Vikings Invade Ireland
The coasts of Ireland and Scotland seemed to have supplied the perfect targets for the ferocious attacks of the Vikings. The geography was familiar, with many isles and inlets and the jagged outline of coast, which all provided safe harbor for their ships, just as did the fjords of Norway. The religious communities offered rich treasures in the churches and monasteries, and were often defended only by the peaceful monks and townspeople who were no match for the terrifying attacks of the Vikings.
Ireland was attacked repeatedly by the Vikings from the eighth century through the eleventh century. It became a practice of the religious communities of Ireland to send their valuables to other communities further inland in hopes that they would be safe from raids. It also became common practice to bury precious metalware and valuable books to hide them from the Vikings. Many books had been destroyed when the Viking raiders ripped off their bejewelled covers.
The Vikings had developed a raiding style of sudden, ferocious attacks which they carried out with "limitless cruelty." They arrived swiftly, attacked the people without mercy, stole what riches they could carry off quickly, and then made a quick exit, often setting fire to the buildings they had just plundered.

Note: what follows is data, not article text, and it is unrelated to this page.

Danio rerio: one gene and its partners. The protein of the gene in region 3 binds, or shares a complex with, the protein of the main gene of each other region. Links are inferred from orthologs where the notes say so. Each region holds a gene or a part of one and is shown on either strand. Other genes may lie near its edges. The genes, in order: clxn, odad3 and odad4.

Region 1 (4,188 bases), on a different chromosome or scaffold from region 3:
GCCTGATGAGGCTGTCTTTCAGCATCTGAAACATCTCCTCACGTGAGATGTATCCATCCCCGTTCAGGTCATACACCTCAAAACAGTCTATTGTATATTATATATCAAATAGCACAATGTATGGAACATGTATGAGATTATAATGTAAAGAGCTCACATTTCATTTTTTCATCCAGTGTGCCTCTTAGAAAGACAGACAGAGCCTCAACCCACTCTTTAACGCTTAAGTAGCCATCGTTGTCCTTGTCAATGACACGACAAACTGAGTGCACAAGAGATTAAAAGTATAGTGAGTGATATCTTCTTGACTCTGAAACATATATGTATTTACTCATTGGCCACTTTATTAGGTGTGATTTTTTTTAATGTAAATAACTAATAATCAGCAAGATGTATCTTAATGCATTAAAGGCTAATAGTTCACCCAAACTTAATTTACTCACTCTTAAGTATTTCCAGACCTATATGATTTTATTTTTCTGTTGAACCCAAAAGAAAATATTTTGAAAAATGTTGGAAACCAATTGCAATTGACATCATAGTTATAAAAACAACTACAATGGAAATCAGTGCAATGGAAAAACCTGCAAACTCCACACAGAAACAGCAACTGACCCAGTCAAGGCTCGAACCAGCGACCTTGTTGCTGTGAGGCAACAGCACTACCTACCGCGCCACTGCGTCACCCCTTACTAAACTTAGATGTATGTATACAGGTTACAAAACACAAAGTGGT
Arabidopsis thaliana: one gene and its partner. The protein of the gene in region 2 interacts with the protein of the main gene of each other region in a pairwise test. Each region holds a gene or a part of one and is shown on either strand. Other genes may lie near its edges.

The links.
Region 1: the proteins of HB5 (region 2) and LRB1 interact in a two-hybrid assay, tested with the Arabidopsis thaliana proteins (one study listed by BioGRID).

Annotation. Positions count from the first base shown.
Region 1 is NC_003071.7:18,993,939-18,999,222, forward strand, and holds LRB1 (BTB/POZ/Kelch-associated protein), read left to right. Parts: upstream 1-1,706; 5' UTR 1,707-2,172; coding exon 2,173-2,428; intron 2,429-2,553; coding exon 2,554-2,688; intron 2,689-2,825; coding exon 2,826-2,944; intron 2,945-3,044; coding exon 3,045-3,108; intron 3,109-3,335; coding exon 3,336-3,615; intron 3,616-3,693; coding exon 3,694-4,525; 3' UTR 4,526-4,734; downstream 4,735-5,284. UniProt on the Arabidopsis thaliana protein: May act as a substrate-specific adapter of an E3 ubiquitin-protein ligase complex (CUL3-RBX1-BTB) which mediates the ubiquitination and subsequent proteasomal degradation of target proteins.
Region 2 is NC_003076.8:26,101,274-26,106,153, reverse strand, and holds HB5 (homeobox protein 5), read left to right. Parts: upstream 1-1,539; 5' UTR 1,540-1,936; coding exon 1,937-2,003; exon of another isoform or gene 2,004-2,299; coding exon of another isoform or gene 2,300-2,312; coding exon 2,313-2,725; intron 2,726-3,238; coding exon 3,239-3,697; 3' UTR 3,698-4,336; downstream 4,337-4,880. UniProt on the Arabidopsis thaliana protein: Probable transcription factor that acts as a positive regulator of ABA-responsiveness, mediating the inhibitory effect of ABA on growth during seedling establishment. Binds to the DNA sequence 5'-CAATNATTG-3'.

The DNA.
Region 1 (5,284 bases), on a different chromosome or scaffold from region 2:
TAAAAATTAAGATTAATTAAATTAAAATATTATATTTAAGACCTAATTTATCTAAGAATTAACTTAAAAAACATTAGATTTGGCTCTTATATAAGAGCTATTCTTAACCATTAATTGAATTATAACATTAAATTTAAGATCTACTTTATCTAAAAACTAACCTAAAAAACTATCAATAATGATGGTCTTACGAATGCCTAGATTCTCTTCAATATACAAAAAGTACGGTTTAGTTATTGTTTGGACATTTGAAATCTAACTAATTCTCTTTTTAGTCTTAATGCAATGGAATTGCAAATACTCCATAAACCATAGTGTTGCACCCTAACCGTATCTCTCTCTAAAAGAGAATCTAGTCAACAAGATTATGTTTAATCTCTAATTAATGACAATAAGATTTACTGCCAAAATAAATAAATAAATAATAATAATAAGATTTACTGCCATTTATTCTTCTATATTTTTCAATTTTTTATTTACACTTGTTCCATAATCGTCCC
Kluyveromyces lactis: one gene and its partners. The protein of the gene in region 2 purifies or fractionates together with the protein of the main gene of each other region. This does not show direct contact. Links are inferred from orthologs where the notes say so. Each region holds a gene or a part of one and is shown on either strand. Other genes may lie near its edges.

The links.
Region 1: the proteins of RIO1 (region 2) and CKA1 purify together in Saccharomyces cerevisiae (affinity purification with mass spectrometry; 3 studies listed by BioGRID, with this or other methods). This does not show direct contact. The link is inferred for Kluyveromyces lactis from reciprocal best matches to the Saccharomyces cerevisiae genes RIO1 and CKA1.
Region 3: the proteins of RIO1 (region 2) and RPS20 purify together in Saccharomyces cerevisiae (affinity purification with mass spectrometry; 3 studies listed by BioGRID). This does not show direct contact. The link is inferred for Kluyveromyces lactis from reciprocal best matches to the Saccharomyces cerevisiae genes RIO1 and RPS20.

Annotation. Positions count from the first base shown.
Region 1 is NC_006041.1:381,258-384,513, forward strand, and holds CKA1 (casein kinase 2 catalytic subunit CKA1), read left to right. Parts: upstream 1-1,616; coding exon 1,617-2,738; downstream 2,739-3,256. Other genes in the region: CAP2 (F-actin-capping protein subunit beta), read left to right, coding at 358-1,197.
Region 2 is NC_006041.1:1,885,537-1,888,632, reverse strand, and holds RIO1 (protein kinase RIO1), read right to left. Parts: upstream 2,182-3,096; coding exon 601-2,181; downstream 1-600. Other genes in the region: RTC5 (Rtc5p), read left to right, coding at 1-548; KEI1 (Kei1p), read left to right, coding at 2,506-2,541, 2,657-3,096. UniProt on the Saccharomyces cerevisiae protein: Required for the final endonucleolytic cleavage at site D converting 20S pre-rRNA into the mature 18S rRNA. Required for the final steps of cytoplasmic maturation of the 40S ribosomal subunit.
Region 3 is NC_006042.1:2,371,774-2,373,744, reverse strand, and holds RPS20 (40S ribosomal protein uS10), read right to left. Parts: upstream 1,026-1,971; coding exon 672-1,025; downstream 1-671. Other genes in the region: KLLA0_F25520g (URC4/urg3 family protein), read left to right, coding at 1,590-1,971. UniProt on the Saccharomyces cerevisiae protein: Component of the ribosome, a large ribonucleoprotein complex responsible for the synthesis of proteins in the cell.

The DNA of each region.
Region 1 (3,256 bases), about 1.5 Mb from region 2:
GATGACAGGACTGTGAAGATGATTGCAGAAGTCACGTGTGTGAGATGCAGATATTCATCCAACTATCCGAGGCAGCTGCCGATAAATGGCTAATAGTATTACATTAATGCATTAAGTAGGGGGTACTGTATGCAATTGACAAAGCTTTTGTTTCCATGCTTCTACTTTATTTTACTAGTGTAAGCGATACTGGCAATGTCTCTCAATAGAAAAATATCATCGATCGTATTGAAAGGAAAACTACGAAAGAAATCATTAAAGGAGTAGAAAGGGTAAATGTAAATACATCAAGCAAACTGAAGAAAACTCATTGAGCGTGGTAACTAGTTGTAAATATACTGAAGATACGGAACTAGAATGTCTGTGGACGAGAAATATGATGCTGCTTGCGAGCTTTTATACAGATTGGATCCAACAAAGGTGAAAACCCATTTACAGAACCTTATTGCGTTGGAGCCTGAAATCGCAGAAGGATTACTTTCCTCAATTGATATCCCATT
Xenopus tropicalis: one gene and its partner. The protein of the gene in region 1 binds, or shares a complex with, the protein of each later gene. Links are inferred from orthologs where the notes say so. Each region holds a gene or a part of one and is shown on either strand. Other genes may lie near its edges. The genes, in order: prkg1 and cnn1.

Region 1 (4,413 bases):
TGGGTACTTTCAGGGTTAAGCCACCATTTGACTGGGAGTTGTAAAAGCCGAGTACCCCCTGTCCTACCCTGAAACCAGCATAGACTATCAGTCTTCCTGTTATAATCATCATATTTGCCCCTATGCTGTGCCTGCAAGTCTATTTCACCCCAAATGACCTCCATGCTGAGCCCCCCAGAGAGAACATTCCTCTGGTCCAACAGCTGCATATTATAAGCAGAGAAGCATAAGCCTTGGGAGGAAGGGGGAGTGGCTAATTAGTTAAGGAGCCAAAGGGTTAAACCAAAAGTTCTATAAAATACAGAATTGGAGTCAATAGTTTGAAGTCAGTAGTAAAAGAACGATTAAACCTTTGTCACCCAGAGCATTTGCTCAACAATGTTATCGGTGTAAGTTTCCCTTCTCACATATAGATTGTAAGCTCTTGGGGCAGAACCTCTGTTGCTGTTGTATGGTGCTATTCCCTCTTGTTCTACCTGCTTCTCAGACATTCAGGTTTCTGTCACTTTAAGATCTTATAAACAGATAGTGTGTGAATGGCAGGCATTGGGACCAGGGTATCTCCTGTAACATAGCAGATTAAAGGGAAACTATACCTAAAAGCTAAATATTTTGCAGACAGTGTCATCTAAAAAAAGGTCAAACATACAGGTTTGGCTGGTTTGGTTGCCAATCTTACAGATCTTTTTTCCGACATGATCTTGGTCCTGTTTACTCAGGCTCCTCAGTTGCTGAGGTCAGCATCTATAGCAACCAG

After a time, the people of Ireland stopped rebuilding some settlements, and moved inland to escape attacks.
The sudden raid tactics of the Vikings were getting harder to carry out, as they had to travel further inland to
find any riches to plunder. Also, land in Norway was often not available for younger sons, and it became
apparent that there was much to be gained by annexing lands in Ireland. Viking settlements grew up in many
small places, and over time, through intermarriage with the local people, the communities grew. The Vikings are
credited with establishing Ireland's first genuine cities, among these, Limerick, Cork, Wexford, Waterford and